How To: Cherimoya Pollination
So easy you wish you had done it sooner. This will also work for some of the other Anonas also, like the sweetsop.
There are two things you will need, a film canister (or something of similar size, preferably black to better see the pollen, small and easy to hold) and a #2 (or #3 brush, preferably made of organic hairs which makes the pollen stick to them easier).
Now we will identify the different male/female flower stages. The female stage will come first then followed by the male stage.
Well take a look at the male stage first so we can identify the parts. The anther (thin and lengthy, falls right off) produces pollen and the stigma (right in the middle and round) will receive the pollen during fertilization. At this stage the petal separates all the way. The anthers will have loosened up and will be producing pollen. However at the male stage, the stigma is no longer receptive. Therefore it rarely self pollinates depending on location/climate. The best time to collect pollen is when the anthers are still a creamy color and the petals are still firm/upright. Once the anthers become darker and the petals wilt, the pollen are no longer as effective.
Notice the separation of the petals and how it is not open all the way. The stigma is hidden by the petal. It is a reason why bees canÂt get to the flowers to pollinate them. If you gently open the flower at this stage, you will notice that the anthers are tightly held to the flower with no pollen. At this stage is when the blooms are fragrant.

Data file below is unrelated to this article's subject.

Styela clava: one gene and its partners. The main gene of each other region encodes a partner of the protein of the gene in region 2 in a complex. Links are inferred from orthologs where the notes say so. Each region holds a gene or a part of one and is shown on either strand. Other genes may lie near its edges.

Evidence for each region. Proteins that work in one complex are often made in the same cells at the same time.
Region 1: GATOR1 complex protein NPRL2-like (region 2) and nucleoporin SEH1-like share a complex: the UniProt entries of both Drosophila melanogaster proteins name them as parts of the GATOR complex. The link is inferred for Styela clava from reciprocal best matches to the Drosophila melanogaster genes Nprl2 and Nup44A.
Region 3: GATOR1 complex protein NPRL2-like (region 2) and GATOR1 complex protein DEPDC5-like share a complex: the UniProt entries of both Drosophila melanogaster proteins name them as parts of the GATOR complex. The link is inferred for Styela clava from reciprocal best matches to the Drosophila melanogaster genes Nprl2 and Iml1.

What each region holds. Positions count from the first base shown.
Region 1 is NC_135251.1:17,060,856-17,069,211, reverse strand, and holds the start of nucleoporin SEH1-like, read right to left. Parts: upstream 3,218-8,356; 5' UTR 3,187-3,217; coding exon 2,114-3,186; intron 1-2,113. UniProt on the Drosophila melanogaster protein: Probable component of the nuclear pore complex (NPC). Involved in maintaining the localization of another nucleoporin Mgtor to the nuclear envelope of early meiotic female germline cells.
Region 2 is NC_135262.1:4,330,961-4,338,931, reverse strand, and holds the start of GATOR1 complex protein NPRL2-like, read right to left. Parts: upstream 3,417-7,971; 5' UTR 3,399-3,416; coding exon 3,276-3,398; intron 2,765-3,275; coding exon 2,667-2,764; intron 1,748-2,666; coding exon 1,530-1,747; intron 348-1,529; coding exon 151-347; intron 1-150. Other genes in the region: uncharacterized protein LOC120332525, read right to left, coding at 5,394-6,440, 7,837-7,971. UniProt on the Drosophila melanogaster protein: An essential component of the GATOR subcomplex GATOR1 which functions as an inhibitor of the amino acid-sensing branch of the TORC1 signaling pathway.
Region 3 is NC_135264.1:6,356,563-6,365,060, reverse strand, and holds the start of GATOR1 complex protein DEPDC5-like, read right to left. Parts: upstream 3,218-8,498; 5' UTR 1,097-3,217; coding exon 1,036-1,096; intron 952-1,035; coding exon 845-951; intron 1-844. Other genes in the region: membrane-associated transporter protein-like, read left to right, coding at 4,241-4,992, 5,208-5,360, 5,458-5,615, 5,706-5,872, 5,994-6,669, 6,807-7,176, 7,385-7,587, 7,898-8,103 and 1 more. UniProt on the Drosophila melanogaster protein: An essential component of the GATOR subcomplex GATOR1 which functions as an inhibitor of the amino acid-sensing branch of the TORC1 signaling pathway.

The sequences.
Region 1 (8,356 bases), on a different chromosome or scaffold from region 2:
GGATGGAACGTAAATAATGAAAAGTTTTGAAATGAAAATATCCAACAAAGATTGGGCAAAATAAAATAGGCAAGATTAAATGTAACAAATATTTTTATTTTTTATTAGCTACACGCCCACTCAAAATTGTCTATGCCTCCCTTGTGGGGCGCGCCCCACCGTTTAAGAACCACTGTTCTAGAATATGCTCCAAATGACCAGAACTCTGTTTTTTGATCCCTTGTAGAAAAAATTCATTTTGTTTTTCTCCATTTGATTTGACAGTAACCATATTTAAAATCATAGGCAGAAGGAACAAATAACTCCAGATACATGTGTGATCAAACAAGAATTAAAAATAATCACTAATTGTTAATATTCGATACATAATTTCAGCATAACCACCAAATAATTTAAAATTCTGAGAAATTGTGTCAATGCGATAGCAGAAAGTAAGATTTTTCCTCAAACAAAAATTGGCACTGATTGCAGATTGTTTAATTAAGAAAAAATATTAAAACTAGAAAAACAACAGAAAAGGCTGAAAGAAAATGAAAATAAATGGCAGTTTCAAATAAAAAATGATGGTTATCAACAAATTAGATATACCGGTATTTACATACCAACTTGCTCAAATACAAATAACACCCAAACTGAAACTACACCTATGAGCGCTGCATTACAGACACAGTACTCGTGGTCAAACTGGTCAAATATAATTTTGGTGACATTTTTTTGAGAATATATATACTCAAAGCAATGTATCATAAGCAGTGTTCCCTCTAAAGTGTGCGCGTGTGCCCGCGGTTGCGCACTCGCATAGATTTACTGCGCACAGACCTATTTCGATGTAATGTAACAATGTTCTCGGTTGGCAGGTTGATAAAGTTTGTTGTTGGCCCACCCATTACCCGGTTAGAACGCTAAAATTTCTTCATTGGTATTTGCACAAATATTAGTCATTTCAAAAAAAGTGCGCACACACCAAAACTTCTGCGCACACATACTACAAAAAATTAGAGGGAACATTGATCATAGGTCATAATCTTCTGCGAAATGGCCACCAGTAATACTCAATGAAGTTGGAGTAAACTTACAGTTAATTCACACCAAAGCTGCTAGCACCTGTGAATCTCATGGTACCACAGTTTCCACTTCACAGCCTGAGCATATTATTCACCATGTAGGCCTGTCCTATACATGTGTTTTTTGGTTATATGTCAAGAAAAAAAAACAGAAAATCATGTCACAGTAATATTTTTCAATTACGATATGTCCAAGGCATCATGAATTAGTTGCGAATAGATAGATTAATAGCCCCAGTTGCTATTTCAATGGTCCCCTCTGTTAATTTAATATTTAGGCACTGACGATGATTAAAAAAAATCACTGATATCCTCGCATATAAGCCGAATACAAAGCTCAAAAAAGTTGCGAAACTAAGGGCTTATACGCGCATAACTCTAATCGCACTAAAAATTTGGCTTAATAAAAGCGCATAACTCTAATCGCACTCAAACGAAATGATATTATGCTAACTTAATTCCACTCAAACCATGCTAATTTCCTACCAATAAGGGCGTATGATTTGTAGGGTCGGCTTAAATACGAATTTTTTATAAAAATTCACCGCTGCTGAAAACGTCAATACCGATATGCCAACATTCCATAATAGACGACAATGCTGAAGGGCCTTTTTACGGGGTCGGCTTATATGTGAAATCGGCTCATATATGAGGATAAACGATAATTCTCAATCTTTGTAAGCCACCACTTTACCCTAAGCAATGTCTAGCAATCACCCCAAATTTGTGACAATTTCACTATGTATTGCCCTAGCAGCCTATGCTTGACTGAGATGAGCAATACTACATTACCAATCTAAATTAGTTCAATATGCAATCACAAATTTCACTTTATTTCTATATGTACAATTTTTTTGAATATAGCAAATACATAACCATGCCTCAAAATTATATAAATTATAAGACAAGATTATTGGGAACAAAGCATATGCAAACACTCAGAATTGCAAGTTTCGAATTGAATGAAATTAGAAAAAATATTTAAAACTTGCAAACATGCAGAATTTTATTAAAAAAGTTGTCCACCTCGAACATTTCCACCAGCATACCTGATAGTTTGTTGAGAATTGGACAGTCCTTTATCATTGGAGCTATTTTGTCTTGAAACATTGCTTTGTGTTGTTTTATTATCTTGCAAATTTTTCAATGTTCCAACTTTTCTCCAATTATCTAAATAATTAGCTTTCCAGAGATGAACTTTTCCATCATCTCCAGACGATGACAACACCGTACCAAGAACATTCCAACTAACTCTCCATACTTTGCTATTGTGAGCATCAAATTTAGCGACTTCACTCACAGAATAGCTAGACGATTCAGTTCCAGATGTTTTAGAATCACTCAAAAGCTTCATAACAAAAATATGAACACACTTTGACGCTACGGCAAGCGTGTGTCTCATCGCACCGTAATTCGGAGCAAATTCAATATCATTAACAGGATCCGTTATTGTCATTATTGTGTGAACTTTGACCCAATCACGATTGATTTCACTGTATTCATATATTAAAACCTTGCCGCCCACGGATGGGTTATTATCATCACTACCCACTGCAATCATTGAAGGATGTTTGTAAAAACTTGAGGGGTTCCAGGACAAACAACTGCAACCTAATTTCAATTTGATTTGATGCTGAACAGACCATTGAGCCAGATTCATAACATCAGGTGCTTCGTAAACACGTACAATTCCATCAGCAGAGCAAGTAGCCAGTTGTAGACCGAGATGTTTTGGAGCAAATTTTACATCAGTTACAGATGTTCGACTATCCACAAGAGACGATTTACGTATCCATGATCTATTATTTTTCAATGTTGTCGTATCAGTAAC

When is the best time to go out there and start pollinating the flowers? IÂm in Southern California area, so I do not know if this may differ for you depending on location. ItÂs best to start when you have changes between the male and female stage. This appears to occur at about 1 Â½ hr before noon and once again at about 2hrs until sunset with the majority of the change happening here. At these times you will find male and female flowers. When the flowers first open up at the female stage, you have about 24hrs before it becomes a male flower. The male stage last only about 1 hr to 1 Â½ hr, the anthers along with pollen will deteriorate quickly.
During the male stage bloom, take the film canister and brush off all the anthers into it. Notice the tiny dust that falls off with the anthers, that will be the pollen youÂll be using, not the anthers.
Now take your brush to pick up some of the pollen. Then gently open up the female stage blooms, place the brush upon the stigma and gently twirl the brush to spread the pollen across the stigma.
So what happens if you donÂt have any flowers at the female stage, well the pollen is still effective (not as great) but still effective for about 24 hrs stored in the fridge. After 24 hrs, just discard any pollen left, the effectiveness is so low its no longer worth it.
Marking the Blooms:
To make sure you donÂt pollinated the flower more than once, some people will mark blooms with a sharpie or some other instrument. I simply break off two of the petals. This way even when the petals have dried up, you can take a look at it and still see if it was one of the flowers you pollinated. I like this method because itÂs a good self assurance that says "hey, I actually did have a hand in this fruiting."
Well that's it. I hope this helps any first time cherimoya pollinators. Its pretty much cherimoya blooming season right now. I'll try to keep the pictures up as long as possible. Feel free to save them if needed.